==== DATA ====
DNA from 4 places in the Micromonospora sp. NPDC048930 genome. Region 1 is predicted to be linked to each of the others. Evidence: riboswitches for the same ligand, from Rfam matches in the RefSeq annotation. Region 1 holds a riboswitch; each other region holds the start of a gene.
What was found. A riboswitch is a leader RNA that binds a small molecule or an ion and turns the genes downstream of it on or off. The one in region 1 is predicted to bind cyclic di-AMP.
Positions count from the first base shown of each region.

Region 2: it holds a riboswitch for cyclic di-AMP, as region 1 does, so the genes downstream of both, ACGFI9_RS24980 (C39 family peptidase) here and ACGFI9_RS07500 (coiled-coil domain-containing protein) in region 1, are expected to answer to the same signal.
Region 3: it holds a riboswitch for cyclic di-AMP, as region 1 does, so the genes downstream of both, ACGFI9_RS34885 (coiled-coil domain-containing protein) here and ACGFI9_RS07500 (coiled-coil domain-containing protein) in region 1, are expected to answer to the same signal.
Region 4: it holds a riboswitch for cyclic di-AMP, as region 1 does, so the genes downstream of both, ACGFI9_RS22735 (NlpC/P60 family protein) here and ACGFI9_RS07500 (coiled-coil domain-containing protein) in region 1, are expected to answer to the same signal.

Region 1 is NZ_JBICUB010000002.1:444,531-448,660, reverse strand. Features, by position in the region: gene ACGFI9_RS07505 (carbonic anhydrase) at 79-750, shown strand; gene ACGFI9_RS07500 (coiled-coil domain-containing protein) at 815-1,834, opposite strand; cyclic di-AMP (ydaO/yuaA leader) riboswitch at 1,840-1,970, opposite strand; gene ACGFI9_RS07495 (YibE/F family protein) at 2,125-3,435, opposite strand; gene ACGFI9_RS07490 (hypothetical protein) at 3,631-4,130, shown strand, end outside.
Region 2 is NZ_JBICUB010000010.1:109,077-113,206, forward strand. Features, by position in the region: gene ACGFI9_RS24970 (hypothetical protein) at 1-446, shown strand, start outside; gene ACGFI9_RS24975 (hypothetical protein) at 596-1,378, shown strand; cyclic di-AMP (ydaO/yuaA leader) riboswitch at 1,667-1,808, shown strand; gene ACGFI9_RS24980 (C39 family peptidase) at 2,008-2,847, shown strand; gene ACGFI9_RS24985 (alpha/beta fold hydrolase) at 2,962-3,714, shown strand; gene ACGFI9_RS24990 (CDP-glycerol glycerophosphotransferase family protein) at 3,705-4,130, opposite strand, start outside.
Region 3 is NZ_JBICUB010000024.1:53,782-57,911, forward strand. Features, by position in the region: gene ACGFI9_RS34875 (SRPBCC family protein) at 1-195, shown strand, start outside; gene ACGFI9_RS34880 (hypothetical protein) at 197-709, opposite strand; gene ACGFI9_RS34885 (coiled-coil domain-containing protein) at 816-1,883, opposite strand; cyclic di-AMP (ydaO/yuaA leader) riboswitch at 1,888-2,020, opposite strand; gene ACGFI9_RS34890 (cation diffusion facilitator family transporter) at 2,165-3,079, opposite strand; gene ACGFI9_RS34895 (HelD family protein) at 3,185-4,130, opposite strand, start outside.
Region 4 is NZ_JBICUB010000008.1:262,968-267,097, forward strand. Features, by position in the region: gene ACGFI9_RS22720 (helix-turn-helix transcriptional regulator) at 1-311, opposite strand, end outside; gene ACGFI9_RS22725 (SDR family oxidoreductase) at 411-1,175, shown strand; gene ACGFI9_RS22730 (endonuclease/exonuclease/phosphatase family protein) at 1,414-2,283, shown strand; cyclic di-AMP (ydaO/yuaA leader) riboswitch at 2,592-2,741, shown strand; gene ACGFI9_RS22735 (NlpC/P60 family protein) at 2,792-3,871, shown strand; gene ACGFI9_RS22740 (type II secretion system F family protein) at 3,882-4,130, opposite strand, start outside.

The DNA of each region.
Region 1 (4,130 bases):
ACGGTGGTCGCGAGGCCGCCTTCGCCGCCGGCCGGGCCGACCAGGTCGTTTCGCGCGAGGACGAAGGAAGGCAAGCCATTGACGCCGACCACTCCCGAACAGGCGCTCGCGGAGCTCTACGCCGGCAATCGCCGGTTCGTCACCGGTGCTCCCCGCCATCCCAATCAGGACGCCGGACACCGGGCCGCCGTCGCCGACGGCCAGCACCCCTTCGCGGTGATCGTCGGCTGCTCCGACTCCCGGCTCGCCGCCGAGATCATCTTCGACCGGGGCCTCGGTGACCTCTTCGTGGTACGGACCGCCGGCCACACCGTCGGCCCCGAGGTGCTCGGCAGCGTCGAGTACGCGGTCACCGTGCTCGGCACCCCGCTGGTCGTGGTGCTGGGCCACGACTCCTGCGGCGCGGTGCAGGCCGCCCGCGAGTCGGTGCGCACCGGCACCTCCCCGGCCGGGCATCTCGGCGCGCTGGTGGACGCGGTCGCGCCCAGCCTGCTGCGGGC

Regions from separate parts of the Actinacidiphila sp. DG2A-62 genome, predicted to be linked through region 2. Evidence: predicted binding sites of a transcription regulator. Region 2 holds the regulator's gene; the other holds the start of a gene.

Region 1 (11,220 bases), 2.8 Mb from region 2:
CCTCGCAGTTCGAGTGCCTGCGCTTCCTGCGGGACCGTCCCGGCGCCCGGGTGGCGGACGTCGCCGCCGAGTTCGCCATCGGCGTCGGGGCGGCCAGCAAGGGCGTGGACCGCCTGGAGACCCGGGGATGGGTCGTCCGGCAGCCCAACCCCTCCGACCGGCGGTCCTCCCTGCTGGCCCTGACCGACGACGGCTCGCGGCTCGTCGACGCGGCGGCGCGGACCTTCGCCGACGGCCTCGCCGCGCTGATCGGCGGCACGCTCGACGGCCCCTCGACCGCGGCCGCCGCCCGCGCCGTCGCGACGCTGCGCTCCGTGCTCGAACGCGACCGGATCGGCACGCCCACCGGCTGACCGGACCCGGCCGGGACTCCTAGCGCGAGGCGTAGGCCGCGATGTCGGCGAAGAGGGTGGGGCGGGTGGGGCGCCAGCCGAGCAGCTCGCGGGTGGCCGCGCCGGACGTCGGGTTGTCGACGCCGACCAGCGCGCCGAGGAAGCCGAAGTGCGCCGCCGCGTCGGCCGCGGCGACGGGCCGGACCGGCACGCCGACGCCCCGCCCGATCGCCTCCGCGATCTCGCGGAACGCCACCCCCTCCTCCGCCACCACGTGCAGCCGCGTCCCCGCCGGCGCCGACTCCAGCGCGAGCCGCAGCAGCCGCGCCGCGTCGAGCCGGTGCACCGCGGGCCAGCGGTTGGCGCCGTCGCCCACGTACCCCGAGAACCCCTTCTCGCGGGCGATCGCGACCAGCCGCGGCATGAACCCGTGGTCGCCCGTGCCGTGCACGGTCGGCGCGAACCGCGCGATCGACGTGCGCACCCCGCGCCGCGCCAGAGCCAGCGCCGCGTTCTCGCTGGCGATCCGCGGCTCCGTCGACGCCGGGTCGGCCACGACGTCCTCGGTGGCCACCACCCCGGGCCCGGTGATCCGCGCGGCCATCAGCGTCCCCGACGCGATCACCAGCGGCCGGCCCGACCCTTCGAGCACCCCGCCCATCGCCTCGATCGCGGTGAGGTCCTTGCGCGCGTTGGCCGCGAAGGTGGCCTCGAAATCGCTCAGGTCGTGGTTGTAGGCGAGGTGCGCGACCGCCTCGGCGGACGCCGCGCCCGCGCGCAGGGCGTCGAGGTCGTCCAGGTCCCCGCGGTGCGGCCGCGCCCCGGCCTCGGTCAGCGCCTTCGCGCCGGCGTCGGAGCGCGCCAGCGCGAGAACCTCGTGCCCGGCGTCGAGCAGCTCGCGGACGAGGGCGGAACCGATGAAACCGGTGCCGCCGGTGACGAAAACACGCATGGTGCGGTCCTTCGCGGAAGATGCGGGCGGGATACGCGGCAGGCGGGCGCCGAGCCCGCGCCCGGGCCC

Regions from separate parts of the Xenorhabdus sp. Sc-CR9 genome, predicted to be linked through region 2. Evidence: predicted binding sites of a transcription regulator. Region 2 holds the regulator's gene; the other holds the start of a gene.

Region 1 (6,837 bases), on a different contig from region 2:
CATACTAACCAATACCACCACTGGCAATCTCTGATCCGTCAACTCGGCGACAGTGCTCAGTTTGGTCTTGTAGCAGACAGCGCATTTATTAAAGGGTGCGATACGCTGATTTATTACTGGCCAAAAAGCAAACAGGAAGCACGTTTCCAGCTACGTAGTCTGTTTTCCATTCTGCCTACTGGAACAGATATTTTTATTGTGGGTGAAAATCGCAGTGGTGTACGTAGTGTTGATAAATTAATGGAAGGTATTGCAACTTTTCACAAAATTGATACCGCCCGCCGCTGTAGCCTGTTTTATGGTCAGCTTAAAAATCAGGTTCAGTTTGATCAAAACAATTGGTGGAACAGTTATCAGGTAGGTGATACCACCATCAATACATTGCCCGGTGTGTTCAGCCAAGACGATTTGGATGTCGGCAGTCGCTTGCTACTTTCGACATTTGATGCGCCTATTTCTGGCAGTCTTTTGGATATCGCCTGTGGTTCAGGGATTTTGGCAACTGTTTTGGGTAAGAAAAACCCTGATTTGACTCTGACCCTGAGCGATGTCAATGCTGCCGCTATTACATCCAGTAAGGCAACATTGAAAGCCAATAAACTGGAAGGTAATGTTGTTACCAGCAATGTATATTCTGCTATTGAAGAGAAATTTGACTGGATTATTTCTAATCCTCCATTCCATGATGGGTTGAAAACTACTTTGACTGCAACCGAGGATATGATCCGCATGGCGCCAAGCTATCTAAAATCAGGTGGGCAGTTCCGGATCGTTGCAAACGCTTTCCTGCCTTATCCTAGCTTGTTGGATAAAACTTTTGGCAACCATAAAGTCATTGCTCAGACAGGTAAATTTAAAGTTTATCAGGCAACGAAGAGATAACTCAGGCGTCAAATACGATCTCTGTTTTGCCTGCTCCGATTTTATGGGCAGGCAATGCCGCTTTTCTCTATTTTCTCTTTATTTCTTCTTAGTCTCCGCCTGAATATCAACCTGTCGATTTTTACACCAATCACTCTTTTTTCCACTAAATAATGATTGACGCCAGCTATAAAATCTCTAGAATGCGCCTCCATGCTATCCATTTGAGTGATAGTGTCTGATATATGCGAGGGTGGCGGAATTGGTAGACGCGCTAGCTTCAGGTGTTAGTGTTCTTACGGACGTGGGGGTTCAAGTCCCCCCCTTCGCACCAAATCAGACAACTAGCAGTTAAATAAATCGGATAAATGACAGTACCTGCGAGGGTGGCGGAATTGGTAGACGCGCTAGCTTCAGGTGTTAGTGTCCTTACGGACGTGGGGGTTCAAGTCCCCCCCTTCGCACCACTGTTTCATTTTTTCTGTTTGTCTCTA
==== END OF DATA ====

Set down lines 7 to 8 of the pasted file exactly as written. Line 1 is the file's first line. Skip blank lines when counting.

Region 1 is NZ_JBICUB010000002.1:444,531-448,660, reverse strand. Features, by position in the region: gene ACGFI9_RS07505 (carbonic anhydrase) at 79-750, shown strand; gene ACGFI9_RS07500 (coiled-coil domain-containing protein) at 815-1,834, opposite strand; cyclic di-AMP (ydaO/yuaA leader) riboswitch at 1,840-1,970, opposite strand; gene ACGFI9_RS07495 (YibE/F family protein) at 2,125-3,435, opposite strand; gene ACGFI9_RS07490 (hypothetical protein) at 3,631-4,130, shown strand, end outside.
Region 2 is NZ_JBICUB010000010.1:109,077-113,206, forward strand. Features, by position in the region: gene ACGFI9_RS24970 (hypothetical protein) at 1-446, shown strand, start outside; gene ACGFI9_RS24975 (hypothetical protein) at 596-1,378, shown strand; cyclic di-AMP (ydaO/yuaA leader) riboswitch at 1,667-1,808, shown strand; gene ACGFI9_RS24980 (C39 family peptidase) at 2,008-2,847, shown strand; gene ACGFI9_RS24985 (alpha/beta fold hydrolase) at 2,962-3,714, shown strand; gene ACGFI9_RS24990 (CDP-glycerol glycerophosphotransferase family protein) at 3,705-4,130, opposite strand, start outside.